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What Causes Heartworm?

| Updated September 26, 2017

Mosquitoes Transmit Heartworm

A mosquito bites an infected dog that just happens to have heartworm larvae in the correct stage to enter the mosquito's mouth. These are microfilaria, and they develop in the mosquito for the next ten to 48 days into infective larvae. Then the larvae travel to the mosquito's mouth parts, enabling it to infect the next dog it bites. During the bite, the larvae enter the dog's skin. Pets who live outdoors and are male are much more prone to heartworm infection than pets who live indoors.

Larvae Grow in Unprotected Dog

The infected larvae burrow deeper into the dog's skin and change their form. Eventually they move into the dog's veins until they reach the heart. Adult worms finally appear in the heart in three to four months, and they are able to live there for five years growing to 12 inches long.

Heartworms Mature and Multiply

The males and females mate, producing offspring of microfilaria in the millions. They are able to live for up to seven years in the small blood vessels of most infected dogs. This eventually causes reduced blood flow, resulting in liver and lung problems. The most typical age for diagnosis is between three and eight years. A single dog's heart can house between 40 and 250 adult heartworms.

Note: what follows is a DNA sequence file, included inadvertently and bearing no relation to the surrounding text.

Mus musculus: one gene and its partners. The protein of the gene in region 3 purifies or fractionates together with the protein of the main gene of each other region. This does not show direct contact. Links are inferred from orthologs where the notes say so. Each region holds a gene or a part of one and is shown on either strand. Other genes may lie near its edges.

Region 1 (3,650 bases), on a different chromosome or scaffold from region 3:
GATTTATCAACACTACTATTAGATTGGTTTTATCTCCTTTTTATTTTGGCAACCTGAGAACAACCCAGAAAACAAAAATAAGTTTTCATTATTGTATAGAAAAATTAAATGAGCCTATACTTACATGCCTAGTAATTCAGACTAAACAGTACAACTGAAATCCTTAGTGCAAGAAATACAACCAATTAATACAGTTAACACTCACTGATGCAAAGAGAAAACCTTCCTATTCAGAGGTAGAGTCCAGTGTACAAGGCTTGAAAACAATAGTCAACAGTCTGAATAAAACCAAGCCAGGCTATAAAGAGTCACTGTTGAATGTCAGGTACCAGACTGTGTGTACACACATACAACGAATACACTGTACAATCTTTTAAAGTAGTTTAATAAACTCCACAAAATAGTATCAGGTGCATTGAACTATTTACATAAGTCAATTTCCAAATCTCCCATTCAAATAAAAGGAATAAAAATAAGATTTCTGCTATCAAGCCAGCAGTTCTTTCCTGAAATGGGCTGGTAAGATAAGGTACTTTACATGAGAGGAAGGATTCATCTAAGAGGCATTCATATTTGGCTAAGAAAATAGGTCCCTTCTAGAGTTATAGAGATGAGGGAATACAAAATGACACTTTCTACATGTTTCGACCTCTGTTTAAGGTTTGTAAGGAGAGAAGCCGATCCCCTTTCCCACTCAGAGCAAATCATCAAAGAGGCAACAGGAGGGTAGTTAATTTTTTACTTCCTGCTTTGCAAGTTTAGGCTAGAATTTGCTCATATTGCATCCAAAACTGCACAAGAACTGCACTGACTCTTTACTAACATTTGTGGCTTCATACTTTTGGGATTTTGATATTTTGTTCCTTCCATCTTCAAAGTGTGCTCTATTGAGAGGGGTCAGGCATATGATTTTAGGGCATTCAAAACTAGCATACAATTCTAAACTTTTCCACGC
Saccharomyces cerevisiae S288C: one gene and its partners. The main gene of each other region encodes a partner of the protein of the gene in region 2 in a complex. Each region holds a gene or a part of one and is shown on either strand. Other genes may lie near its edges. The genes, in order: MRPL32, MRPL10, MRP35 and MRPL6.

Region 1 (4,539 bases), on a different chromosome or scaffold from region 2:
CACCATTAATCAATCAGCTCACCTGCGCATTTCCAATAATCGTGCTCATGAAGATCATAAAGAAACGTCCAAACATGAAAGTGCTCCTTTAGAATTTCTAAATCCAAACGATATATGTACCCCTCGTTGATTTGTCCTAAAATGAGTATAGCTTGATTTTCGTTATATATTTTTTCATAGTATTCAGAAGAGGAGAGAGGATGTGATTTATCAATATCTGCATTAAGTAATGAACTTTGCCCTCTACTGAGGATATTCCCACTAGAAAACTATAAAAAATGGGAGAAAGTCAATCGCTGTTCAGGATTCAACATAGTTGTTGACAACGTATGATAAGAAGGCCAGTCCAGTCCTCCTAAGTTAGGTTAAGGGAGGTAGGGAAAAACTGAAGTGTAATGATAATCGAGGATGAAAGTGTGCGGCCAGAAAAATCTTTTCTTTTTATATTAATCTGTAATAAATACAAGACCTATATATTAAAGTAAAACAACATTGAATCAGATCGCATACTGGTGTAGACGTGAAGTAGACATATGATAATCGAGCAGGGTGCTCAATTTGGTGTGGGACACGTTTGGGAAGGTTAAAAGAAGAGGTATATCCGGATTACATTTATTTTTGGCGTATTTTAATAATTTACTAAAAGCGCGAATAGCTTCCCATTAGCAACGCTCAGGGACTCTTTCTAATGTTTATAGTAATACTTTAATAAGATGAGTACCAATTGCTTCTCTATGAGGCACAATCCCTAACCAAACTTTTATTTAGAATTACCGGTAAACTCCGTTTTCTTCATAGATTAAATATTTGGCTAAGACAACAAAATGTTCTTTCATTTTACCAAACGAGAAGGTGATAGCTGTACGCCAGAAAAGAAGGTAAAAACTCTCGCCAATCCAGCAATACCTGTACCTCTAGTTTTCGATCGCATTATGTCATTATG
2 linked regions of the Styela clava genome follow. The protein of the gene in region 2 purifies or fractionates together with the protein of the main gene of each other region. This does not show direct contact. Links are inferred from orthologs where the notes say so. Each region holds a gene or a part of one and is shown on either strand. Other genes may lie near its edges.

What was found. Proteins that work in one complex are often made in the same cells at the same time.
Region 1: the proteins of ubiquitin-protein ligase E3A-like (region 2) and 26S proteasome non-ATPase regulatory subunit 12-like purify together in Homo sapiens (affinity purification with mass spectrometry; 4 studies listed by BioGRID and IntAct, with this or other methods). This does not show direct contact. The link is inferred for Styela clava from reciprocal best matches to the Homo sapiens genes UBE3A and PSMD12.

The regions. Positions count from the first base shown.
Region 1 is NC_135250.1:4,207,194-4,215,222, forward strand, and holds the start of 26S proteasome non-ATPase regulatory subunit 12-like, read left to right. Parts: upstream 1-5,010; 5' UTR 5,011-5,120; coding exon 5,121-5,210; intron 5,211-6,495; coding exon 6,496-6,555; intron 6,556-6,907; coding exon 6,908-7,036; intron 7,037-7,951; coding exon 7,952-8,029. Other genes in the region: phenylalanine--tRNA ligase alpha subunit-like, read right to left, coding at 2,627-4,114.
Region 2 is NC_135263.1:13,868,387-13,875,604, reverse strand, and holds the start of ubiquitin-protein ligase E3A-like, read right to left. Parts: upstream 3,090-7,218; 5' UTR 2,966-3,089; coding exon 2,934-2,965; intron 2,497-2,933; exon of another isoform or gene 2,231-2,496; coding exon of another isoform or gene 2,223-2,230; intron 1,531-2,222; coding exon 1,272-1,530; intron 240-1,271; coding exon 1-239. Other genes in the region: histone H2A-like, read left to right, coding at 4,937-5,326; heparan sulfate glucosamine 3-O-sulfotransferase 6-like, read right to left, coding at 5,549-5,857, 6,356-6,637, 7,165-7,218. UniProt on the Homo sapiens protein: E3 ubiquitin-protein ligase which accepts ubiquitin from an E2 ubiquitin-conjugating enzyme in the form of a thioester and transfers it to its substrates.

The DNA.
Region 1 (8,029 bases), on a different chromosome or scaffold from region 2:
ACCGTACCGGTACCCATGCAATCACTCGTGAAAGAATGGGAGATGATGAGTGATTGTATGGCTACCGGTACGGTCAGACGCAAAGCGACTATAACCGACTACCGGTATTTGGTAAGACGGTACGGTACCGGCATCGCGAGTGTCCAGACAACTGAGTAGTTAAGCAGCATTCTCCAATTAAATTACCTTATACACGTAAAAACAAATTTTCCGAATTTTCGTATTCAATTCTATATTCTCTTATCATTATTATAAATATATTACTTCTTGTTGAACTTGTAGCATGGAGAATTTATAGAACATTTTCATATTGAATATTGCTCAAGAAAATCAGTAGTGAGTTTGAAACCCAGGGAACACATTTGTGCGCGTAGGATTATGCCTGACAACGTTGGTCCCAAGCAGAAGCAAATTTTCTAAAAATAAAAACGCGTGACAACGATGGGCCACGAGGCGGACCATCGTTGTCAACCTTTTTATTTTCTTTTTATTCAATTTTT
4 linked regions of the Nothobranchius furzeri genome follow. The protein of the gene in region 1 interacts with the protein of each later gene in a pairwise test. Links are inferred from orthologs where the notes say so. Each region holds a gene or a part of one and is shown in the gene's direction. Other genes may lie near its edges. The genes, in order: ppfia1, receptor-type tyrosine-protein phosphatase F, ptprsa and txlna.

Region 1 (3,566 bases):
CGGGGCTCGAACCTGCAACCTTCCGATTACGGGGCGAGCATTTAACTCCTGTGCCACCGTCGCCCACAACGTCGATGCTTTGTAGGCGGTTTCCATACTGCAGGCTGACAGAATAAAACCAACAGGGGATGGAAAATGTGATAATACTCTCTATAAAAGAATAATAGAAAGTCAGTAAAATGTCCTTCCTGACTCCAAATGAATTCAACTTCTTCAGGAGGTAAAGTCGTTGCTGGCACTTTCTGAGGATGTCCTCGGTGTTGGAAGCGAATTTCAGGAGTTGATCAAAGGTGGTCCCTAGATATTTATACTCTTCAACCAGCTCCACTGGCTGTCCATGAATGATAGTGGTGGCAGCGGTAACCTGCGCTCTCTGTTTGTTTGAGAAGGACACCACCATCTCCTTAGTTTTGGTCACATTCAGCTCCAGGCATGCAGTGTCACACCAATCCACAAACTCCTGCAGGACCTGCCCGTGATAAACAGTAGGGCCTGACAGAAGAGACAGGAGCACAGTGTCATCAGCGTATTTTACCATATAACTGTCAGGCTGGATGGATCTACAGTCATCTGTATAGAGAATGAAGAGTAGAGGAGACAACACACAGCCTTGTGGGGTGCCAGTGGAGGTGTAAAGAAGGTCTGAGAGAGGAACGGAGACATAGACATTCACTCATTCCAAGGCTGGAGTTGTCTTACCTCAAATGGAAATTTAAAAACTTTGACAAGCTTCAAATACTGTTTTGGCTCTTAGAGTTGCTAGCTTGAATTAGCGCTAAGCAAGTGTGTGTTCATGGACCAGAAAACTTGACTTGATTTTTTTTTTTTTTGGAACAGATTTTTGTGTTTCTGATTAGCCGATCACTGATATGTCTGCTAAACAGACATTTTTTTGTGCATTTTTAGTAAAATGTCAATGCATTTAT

What Are the Symptoms of Heartworms Disease?

While a dog may not display symptoms of advanced heartworm disease, it is common for a dog to cough, have shortness of breath, faint following exercise, easily tire and lose weight and appetite. Other signs include nervousness, anemia, jaundice, a coat in poor condition, abdominal swelling and blood in the stool. As the disease advances, the dog's ribs will appear prominent and its chest will bulge, finally resulting in blood clotting, heart failure and death.

How Are Heartworms Diagnosed?

A common test to diagnose dogs is an antigen detection test. A blood test that detects microfilaria is also used. If your dog's veterinarian can detect microfilaria from a smear of blood under a microscope, then your dog has heartworms in its heart as well.

How Are Heartworms Treated?

Treating heartworms can be dangerous for the dog, and if in advanced stages, it can result in death. Before beginning treatment, the dog has to be healthy, so medication may be needed to strengthen the heart before treatment. The treatment usually involves two steps. First, a medication is given to kill adult heartworms. During this treatment, the dog must be kept quiet and still for two weeks to avoid a heart attack. If the dog survives for the next three to six weeks, it will be given a medication to kill the microfilaria. Three weeks later the dog will have a blood test to see if the heartworms are gone. If the test is negative, the dog should start on a monthly program to prevent reinfection.